Review: Harley Quinn: Rebirth Deluxe Edition Book 3 hardcover (DC Comics)

With Harley Quinn: Rebirth Deluxe Edition Book 3, the Amanda Conner and Jimmy Palmiotti run with this character goes out with a bang. When they finish, one faces the dilemma one always faces at the end of an instant-classic run such as this: would it be better to end the series, expecting that nothing that comes after could be as good as this, or to keep it going so that we still have Harley Quinn, even if what comes after, if lesser, tarnishes the overall reputation of the run?

Fortunately, things are not so bad as all that. To be very sure, Harley loses a step when Conner and Palmiotti leave and Frank Tieri takes over, but a couple factors work in favor of Tieri's stint: he continues what has already been a storyline of his own so far; despite a tonal shift, there are some interesting ideas within Tieri's story; and as it turns out, though it seemed momentarily that Tieri would be Harley's new ongoing writer, he actually isn't. If anything, maybe in the original offing Tieri's story should have been set before the end of Conner and Palmiotti's run, not after, so that Conner and Palmiotti could still have the last word and closing image, but it is what it is. Conner and Palmiotti get seven issues here, Tieri gets eight, and ultimately the good in this book outweighs what's rougher.

[Review contains spoilers]

As with the Harley Quinn: Rebirth Deluxe Edition Book 2, this volume is even more focused than the last as Harley speeds to its conclusion. I thought we might get some procedural content in Harley's run for mayor — finding a platform, seeking campaign funding — but rival Mayor DePerto hires the Scarecrow almost right away and we're off to the races. What is pitched, in Americana covers by Conner and Frank Cho among others, as "Ms. Harley goes to Washington" is instead an increasingly dark crime- and revenge-drama. With only seven issues here instead of the usual 13, nearly all of Conner and Palmiotti's material here is the same "Vote Harley" story rather than episodic two- and three-parters.

Indeed, in the final two chapters of "Vote Harley," this book is about as bloody as it's ever been. I'm reminded of the latter issues of Gail Simone's Secret Six or the movie Boondock Saints, in which the crimes committed are so heinous that the audience can't help but cheer, even with their hands mostly over their eyes, as Harley takes violent revenge. There is emotion and drama aplenty, as when Harley pauses on the drive to avenge a murdered loved one to vomit on the side of the road. I've said it before, but it's amazing how far this book has come from the satirical fight in a zoo with elderly assassins in Harley Quinn Vol. 1: Hot in the City, but also, as with scenes like Harley's drive, how far the character has come from "puddin'" and "Mister J," to something akin to Kill Bill or Ed Brubaker's Catwoman.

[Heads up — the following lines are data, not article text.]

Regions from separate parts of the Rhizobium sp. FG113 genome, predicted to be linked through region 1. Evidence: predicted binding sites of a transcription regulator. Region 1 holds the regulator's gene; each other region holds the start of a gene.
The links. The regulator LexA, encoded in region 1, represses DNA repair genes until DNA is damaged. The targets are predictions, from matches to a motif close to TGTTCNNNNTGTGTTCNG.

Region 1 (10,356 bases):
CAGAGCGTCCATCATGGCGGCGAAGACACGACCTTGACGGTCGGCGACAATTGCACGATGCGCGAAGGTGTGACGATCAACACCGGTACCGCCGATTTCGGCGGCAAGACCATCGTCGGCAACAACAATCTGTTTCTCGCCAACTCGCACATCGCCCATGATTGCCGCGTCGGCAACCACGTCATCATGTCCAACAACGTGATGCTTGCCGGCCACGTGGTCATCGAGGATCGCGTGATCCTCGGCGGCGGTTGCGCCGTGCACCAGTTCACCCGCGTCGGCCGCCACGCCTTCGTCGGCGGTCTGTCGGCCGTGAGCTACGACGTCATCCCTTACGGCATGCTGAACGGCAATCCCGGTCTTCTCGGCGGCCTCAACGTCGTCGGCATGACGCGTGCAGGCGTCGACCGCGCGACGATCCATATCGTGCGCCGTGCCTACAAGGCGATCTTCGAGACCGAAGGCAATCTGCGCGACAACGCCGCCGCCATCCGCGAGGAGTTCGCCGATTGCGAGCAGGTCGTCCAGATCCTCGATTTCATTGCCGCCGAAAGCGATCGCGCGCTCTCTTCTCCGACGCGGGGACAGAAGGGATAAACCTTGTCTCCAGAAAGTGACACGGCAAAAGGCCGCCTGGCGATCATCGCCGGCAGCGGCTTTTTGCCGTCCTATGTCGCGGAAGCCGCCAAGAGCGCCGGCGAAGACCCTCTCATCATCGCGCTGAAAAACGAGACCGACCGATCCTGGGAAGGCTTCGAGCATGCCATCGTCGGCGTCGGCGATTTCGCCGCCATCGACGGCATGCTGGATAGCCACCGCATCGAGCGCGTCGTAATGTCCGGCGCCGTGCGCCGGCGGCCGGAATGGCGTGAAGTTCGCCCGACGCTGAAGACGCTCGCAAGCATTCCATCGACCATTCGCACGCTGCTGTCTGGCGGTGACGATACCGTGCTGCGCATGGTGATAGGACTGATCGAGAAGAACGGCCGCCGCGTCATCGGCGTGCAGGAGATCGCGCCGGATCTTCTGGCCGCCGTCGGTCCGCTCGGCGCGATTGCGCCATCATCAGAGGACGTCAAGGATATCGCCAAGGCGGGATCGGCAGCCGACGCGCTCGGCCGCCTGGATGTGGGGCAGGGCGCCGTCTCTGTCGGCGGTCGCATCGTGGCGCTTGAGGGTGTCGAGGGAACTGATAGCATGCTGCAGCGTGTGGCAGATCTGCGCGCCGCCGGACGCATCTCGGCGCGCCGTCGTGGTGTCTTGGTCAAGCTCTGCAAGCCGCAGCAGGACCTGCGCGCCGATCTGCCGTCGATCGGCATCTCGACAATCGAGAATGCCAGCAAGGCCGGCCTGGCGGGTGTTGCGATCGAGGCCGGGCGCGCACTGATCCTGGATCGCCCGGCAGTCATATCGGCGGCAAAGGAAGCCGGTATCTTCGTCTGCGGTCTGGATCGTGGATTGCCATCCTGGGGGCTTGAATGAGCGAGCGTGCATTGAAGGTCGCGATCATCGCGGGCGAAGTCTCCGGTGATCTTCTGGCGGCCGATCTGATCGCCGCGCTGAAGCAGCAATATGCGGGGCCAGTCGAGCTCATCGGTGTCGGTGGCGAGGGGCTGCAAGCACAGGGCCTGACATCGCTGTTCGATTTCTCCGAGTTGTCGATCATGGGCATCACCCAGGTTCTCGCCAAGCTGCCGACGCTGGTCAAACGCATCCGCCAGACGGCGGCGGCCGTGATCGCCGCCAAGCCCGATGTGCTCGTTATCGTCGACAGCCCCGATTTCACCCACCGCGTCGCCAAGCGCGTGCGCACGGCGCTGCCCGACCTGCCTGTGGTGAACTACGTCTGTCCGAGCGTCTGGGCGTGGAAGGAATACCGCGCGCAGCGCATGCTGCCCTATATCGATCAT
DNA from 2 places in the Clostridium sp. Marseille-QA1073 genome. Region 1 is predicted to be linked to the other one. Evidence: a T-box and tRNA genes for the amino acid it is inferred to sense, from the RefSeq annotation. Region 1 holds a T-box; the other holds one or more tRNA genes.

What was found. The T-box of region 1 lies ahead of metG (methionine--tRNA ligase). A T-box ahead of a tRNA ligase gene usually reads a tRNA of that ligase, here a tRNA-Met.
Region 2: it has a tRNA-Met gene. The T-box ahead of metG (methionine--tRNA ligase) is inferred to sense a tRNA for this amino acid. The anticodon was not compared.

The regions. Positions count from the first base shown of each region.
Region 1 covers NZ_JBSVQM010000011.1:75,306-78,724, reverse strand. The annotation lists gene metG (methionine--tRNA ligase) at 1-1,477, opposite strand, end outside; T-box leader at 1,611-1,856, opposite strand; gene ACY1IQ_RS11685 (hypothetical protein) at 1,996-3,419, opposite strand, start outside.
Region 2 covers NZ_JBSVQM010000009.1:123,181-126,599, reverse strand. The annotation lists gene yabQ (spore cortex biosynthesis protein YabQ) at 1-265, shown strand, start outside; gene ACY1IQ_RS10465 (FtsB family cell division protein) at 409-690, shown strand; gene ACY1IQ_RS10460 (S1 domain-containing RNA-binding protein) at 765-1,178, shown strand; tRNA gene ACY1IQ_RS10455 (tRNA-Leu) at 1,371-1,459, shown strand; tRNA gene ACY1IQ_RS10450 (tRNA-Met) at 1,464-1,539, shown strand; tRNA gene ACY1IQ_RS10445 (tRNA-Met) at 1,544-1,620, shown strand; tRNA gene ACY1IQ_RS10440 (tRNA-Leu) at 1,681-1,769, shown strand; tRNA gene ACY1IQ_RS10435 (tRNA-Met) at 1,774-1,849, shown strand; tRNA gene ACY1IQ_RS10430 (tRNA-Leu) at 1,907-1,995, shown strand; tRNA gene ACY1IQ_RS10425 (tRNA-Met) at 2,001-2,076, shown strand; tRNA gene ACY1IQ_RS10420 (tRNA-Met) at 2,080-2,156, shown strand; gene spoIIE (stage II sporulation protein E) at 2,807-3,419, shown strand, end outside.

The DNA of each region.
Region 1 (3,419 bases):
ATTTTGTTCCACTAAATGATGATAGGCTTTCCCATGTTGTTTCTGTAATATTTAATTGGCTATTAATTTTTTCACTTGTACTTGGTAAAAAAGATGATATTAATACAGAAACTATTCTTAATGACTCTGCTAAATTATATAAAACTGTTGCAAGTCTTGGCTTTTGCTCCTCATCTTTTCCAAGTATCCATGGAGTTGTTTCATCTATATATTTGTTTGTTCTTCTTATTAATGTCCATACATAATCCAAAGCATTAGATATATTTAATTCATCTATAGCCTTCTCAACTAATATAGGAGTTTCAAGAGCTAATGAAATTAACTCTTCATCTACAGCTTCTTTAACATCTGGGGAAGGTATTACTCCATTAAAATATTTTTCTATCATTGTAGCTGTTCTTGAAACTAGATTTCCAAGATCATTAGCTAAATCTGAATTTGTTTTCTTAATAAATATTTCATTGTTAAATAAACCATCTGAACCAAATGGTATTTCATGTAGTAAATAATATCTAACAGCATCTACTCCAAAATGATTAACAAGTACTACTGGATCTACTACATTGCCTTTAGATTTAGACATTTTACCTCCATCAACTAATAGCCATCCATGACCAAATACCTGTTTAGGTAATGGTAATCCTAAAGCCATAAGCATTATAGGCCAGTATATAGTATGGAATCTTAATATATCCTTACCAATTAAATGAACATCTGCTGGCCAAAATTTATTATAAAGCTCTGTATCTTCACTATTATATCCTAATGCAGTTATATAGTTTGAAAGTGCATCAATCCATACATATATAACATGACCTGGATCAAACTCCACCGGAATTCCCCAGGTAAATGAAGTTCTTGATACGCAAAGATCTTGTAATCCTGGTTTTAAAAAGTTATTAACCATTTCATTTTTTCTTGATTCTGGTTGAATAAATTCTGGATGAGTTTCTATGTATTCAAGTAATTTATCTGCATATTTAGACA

Over in Tieri's "Angry Bird" story (in which Harley becomes a Man-Bat), there's a lot of reference to Harley's time in the Suicide Squad, including significant material with Killer Croc and King Shark. One might shrug this off as Tieri's mandate to hew Harley closer to the DCU; as popular as Harley Quinn and this title has become, I expect DC has wished it could be more connected to the mainstream continuity for a while now. But I thought it a nice touch that, here at the end of Conner and Palmiotti's run, when they've played fast and loose with Harley's Squad presence throughout the book, that a major reversal in "Vote Harley" turns on Harley having once been in the Squad, no ifs, ands, or buts about it.

As mentioned before, among the positives of Tieri's "Angry Bird" is that it wraps up a long-simmering Penguin side-plot in Harley, which Tieri himself participated in for at least one issue. I don't know that I'd have considered it unfinished if Penguin had never been mentioned here again, but at least Tieri's story is tied in. And the story gets especially strong, again, when Tieri brings in Killer Croc and ties at least one version of Croc's origin to Harley's Coney Island, a clever idea that I don't think anyone's presented before.

At the same time, Tieri's Harley gets too superheroic for me, especially in a couple lengthy sequences where Harley doesn't appear at all and it's just the Gang of Harleys and crew (I did, however, enjoy Tieri's Gang of Harleys miniseries very much). Chalk it up, understandably, to Tieri just having a handful of issues here, but he doesn't get in to the vagaries of Harley's life like Conner and Palmiotti did (though "Angry Birds" does deal with fallout from "Vote Harley," which is also nice). And a lot of the story turns on Harley's encounters with "Frank Frank," a local souvenir salesman who I initially thought was the book's Nate-Man's hot dog guy, based on his appearance; I can't recall we've ever seen Frank Frank before, but Harley takes a lot of advice from him (like she previously did from Nate-Man), and so who this was and what their relationship was confused me.

Support Collected Editions -- Purchase Harley Quinn: Rebirth Deluxe Edition Book 3

Harley Quinn: Rebirth Deluxe Edition Book 3 is a great conclusion to Amanda Conner and Jimmy Palmiotti's Harley Quinn run, with an average epilogue pinned on the end. That's not a great portent for the Harley series going forward, in general; the pressing question will remain whether anyone can do for this title what Conner and Palmiotti did. I'll keep reading, especially now that DC has wisely tied the title to Justice League's "Year of the Villain," but I'd like it if subsequent reviews didn't always have to note that the series is not as good as it was.

[Includes original and 15 variant covers, cover line art]

Review Date
Reviewed Item
Harley Quinn: Rebirth Deluxe Edition Book 3
Author Rating
4.5 (scale of 1 to 5)


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